Existence is no more than the precarious attainment of relevance in an intensely mobile flux of past, present, and future.
– Susan Sontag
Keyword relevancy–or weighted popularity–as some call it, is the practice of deciding “yes” or “no” regarding the question of “if” a key phrase is truly a real world search by someone who’s looking for you or your services.
This is the first step in the key phrase sorting process. Essentially we need to determine if our key phrase is truly relevant based on nothing more than our ability to examine and deconstruct the term.
We do this by going through our list and examining each of the key phrases; during this process we need to ask ourselves one simple question “Was the person who typed these words looking for me?”
The process of sorting keywords and assigning relevance is not an exact science.
There is no way for you to officially know “what” a person was searching for. It would be great if Google could record a person’s thoughts and motives as they type in their search quary–but alas–it’s currently not possible. (Thank God)
What you need to do at this point is to be brutally honest with yourself and assign a percentage grade to each term that represents potential relevancy.
For example, one term might be rated at 100% if you’re completely convinced that this person is searching for what you do or sell. Another term might be rated as 50% because the decision could go either way.
To illustrate this point let’s consider a key phrase list from a car dealership. The dealer might have a phrase on their list that says “Buy 2008 Ford Mustang Convertible”.
Well, I’m not sure that anything could be more specific. This term would obviously get a 90-100% relevancy rating.
They might have another term that says “Current pricing Mustang Convertible”. This term could be someone looking to buy a car or they might be researching the current street value of the classic 69′ mustang sitting in their garage.
This person might have no intention to buy or sell.
At the same time, this term could actually be someone that’s looking to buy a brand new mustang but we have no way of knowing. So the relevancy of this term would probably rank somewhere around 50-60% overall since their intent is unknowable.
Using our art supply business as an example, you might have the words “canvas”, “painter’s canvas”, “paint canvas” and “artist canvas” on your list.
The first three words on the list would not rank with a relevant percentage of 100% because the person searching for the item might be looking to buy a canvas to cover their furniture while they’re painting their ceiling.
The last term “artist canvas” is more specific and probably one that we can confidently rate at 100% if you sell canvases for artists to paint on.
Hopefully this illustration is clear and we can now move on to assigning a relevancy rating to our key phrases.
This will be a fairly time consuming process if you have hundreds or even thousands of key phrases. The work will be worth it though because you’ll end up with a tightly refined list of key phrases that you can sort by relevancy. This is the first step toward building a perfectly targeted SEO campaign.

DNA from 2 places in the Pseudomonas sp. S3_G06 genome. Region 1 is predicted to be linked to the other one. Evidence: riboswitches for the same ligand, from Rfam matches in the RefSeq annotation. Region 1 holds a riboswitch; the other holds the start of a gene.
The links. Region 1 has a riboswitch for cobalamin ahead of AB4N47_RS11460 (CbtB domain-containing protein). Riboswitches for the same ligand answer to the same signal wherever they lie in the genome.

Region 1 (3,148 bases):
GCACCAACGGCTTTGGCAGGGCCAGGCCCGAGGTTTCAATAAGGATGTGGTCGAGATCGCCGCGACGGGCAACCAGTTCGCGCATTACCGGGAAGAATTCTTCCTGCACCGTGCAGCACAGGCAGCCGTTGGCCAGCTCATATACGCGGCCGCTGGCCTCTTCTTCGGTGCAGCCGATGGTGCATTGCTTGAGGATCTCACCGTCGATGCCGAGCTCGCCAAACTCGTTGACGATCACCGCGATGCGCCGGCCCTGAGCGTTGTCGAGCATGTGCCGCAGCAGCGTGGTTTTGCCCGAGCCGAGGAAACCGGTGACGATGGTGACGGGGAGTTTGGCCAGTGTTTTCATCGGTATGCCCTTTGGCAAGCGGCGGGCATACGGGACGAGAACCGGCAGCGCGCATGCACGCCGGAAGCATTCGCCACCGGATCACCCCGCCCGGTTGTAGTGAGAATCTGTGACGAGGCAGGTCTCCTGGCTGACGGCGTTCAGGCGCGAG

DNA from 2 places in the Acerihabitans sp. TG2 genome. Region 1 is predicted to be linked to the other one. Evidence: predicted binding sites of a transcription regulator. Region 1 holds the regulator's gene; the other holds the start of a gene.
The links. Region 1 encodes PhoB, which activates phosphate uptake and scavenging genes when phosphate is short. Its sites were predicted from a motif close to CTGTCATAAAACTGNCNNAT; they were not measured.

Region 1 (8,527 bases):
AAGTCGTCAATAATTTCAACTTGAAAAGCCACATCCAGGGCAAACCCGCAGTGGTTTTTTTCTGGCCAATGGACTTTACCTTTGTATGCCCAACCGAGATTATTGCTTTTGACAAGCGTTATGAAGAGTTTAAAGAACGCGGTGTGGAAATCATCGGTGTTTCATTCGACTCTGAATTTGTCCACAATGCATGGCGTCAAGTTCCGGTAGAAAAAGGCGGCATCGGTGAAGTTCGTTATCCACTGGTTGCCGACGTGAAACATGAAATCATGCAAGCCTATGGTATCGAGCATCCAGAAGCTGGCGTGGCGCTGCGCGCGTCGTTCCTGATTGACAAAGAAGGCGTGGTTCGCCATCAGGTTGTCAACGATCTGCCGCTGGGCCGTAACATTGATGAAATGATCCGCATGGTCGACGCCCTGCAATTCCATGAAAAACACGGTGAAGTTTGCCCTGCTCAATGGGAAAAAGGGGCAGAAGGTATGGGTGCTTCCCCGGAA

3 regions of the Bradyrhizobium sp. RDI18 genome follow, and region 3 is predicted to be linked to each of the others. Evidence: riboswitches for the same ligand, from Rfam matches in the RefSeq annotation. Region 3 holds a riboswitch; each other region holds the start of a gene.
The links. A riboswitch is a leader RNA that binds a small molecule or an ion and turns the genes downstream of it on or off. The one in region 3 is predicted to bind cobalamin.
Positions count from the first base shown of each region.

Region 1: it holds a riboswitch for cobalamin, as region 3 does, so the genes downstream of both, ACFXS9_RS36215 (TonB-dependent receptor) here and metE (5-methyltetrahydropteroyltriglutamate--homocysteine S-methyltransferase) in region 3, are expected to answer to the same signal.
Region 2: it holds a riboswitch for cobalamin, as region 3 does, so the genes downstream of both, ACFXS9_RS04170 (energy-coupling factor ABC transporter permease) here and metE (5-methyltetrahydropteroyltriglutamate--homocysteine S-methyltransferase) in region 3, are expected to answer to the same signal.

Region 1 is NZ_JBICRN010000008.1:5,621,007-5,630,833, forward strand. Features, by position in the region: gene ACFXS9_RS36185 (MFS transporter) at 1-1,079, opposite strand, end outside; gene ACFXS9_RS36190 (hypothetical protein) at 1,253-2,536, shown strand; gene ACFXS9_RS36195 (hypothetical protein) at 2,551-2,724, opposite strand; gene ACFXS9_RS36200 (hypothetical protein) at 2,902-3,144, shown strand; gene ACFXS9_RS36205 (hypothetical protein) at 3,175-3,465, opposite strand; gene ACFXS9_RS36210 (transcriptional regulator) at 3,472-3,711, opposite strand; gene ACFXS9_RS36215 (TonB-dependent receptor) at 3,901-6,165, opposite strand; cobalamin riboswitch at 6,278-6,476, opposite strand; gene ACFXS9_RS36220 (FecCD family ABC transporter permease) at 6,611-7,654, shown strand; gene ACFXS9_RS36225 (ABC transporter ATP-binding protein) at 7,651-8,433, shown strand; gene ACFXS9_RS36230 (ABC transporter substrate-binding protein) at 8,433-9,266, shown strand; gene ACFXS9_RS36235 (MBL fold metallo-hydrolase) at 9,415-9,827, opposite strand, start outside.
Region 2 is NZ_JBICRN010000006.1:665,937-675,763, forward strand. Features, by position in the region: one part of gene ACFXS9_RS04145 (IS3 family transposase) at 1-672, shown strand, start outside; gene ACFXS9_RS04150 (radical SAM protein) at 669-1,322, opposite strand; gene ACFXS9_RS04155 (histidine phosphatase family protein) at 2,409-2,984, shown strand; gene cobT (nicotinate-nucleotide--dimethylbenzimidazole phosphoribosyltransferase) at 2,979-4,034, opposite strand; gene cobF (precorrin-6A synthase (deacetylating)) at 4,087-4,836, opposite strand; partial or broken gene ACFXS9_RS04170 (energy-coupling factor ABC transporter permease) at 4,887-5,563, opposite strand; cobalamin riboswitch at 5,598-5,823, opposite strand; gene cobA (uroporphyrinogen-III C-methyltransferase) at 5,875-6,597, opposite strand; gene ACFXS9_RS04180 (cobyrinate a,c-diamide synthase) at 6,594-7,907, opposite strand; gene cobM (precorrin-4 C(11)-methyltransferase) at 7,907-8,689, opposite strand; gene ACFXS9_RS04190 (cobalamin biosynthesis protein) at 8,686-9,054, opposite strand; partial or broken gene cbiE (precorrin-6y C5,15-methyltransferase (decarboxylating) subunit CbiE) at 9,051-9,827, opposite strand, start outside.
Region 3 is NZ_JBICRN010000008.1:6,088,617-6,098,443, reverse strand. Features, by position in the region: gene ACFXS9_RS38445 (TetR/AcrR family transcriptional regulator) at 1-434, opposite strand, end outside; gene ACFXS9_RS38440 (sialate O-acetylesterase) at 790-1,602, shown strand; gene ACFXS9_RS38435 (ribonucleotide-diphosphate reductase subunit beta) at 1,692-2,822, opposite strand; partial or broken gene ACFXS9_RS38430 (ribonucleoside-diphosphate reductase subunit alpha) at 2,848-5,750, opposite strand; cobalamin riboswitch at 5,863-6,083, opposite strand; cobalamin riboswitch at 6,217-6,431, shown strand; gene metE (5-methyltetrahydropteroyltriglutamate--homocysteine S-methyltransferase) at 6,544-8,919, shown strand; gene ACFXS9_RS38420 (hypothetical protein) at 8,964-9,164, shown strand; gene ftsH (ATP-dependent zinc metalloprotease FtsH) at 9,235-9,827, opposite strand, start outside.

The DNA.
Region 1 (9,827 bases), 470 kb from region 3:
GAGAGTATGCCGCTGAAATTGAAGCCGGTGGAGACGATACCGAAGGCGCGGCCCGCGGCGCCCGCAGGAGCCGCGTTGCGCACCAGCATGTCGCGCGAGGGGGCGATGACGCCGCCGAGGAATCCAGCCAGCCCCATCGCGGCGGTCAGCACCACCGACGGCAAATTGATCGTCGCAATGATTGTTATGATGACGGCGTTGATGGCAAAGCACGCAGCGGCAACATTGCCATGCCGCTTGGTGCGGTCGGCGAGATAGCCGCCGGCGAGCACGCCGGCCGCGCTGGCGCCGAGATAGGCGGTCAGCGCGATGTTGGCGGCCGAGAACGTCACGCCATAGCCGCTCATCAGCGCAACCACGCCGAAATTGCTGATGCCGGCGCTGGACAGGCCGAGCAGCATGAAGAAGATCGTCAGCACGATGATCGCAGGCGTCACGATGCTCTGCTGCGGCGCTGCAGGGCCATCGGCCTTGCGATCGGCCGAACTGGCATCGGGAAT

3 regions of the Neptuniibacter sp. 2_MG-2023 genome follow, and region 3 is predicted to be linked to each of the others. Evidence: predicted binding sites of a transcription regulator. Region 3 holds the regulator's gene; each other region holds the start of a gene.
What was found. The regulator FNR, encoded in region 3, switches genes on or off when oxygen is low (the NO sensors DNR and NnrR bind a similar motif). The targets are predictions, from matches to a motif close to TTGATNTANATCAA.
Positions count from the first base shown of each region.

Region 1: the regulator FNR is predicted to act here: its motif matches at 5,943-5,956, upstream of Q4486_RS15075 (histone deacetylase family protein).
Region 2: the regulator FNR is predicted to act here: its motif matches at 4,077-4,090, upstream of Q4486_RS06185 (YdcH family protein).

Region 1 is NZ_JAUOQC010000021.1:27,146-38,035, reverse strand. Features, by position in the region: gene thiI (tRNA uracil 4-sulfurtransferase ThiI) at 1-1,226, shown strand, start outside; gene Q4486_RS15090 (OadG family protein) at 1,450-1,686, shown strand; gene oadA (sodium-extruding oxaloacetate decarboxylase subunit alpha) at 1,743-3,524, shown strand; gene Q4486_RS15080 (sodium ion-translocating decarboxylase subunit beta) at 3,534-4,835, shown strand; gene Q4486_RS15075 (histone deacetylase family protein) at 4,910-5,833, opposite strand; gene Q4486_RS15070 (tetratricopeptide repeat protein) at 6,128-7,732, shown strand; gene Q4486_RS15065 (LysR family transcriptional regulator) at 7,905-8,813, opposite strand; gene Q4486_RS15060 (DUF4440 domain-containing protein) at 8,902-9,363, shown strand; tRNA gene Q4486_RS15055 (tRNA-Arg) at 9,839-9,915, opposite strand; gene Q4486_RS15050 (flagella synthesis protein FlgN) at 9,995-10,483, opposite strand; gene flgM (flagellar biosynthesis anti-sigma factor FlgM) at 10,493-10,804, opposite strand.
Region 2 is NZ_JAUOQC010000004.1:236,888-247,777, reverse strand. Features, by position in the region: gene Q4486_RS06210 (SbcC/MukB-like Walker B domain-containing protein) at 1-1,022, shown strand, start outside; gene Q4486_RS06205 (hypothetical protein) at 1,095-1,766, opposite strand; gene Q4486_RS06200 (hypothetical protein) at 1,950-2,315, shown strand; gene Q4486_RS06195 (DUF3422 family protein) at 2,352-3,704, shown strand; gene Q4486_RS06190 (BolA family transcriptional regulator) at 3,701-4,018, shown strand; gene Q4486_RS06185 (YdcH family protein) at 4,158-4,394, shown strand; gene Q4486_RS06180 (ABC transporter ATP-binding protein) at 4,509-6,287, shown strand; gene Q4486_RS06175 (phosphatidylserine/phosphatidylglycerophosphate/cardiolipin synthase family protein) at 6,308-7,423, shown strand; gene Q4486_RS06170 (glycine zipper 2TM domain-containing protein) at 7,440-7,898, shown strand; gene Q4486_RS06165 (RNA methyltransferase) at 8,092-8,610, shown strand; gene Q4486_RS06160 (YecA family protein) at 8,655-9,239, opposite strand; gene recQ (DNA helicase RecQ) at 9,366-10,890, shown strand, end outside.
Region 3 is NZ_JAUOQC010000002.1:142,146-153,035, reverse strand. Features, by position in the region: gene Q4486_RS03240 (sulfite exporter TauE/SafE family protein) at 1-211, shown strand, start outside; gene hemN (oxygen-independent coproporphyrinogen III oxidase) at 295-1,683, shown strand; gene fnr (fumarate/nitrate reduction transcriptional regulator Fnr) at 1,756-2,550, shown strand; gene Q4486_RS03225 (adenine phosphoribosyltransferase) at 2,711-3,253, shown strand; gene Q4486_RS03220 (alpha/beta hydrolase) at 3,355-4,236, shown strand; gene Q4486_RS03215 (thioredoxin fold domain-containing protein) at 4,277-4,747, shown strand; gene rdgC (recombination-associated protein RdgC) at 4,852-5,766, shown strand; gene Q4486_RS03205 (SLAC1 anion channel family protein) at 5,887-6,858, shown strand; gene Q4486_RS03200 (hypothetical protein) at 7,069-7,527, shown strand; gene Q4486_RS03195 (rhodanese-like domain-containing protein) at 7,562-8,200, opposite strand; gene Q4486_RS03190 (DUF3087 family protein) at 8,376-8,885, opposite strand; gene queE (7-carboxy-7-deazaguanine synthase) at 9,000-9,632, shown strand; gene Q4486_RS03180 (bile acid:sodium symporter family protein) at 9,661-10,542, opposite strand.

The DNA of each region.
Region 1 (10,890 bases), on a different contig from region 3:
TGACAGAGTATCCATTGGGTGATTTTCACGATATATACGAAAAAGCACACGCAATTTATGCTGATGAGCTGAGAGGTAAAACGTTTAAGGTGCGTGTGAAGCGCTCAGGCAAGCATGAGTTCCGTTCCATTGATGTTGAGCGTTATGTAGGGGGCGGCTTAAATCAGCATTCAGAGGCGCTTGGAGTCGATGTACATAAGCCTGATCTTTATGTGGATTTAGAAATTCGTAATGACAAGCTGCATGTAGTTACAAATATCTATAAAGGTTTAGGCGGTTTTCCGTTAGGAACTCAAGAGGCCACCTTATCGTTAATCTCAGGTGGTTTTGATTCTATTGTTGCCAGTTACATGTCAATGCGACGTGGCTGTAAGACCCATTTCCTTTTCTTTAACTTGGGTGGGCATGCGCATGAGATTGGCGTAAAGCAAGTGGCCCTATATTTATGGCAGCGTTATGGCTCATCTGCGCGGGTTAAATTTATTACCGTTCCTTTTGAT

Quickstart Tip: It might be prudent to remind you that the best terms are not always the one’s with the largest search volume.
One word phrases tend to garner the largest volume of searches but (as we’ve shown in the past) broad phrases are not targeted phrases and they’re usually hard to rank for.
Studies have shown that multiple word key phrases are searched more overall and the more “targeted” the key phrase, the more chance the inquiry is from someone that’s interested in buying.
Targeted key phrases with at least 3 or more terms produce highly qualified traffic; this is the traffic that we want and these are the key phrases you should target. A term like “art” is a general term and should receive a relevancy rank of somewhere around 20%. A key phrase like “buy art supplies” should receive a 100% relevancy score.
The second step in the sorting process should involve reviewing your words by search volume. My mother always told me to keep the volume down on my stereo. My wife is still telling me the same thing since we have a new baby in the house.
This isn’t the type of “volume” that we need to address though. We want the volume to be as high as possible on our website.
Search volume refers to the total quantity of search queries that are performed for a keyword. Other than finding relevant terms and phrases, this is the primary purpose of services like Wordtracker.com and KeywordDiscovery.com.
You want to determine if a key phrase is worthy of your time; the easiest way to do that is to sort your key phrases by how many people are actually searching for them.
Analyzing the total competition for a key phrase should be your next step.
A key phrase with a lot of competition (other sites that target the same key phrase) can be harder to rank for. Your goal is to determine which words are your best key phrases and then sort them by which phrases have the least amount of competition.